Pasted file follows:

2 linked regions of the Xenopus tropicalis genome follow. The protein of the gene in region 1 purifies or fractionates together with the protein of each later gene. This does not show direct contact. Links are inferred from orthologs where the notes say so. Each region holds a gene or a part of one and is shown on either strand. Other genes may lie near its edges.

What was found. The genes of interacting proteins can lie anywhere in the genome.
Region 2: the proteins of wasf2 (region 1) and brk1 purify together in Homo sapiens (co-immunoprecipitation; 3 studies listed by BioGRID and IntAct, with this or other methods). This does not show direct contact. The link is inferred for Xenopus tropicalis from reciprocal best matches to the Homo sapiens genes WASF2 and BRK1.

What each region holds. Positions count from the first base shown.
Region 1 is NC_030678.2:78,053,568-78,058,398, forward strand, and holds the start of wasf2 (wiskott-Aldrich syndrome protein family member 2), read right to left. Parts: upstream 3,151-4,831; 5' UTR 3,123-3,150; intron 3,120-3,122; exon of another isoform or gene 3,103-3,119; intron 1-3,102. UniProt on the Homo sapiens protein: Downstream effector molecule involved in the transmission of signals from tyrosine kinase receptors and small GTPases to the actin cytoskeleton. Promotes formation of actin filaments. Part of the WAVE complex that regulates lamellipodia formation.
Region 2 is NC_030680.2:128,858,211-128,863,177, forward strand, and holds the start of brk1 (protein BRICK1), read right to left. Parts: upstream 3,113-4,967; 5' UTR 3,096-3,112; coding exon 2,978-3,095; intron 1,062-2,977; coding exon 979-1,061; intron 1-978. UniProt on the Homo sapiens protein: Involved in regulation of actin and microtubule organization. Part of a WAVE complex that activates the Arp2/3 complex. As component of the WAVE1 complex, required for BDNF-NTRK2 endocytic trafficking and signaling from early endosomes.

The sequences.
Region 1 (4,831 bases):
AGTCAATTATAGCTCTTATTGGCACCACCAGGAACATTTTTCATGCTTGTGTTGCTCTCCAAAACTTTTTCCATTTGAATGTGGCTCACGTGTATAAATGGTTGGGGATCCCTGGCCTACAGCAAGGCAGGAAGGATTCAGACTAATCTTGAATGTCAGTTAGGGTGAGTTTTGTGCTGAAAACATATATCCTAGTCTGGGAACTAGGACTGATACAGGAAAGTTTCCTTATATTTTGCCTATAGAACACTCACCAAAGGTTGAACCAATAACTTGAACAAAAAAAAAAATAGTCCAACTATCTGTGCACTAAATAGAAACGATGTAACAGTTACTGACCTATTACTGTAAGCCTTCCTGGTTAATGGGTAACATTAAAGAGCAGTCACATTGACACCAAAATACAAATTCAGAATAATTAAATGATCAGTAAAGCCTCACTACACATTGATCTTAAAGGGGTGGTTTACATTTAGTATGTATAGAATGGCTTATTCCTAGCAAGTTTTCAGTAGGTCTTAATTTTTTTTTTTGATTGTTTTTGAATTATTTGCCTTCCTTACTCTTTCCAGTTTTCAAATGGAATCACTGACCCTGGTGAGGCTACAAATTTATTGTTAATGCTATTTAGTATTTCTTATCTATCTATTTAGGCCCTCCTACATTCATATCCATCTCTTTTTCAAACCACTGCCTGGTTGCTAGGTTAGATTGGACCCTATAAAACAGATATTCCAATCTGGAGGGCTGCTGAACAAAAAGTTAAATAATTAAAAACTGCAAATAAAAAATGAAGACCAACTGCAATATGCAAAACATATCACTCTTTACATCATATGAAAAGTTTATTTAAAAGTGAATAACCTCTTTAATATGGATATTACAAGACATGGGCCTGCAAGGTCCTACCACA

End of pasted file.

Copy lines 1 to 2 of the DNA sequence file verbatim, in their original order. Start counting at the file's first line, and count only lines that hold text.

2 linked regions of the Xenopus tropicalis genome follow. The protein of the gene in region 1 purifies or fractionates together with the protein of each later gene. This does not show direct contact. Links are inferred from orthologs where the notes say so. Each region holds a gene or a part of one and is shown on either strand. Other genes may lie near its edges.

What was found. The genes of interacting proteins can lie anywhere in the genome.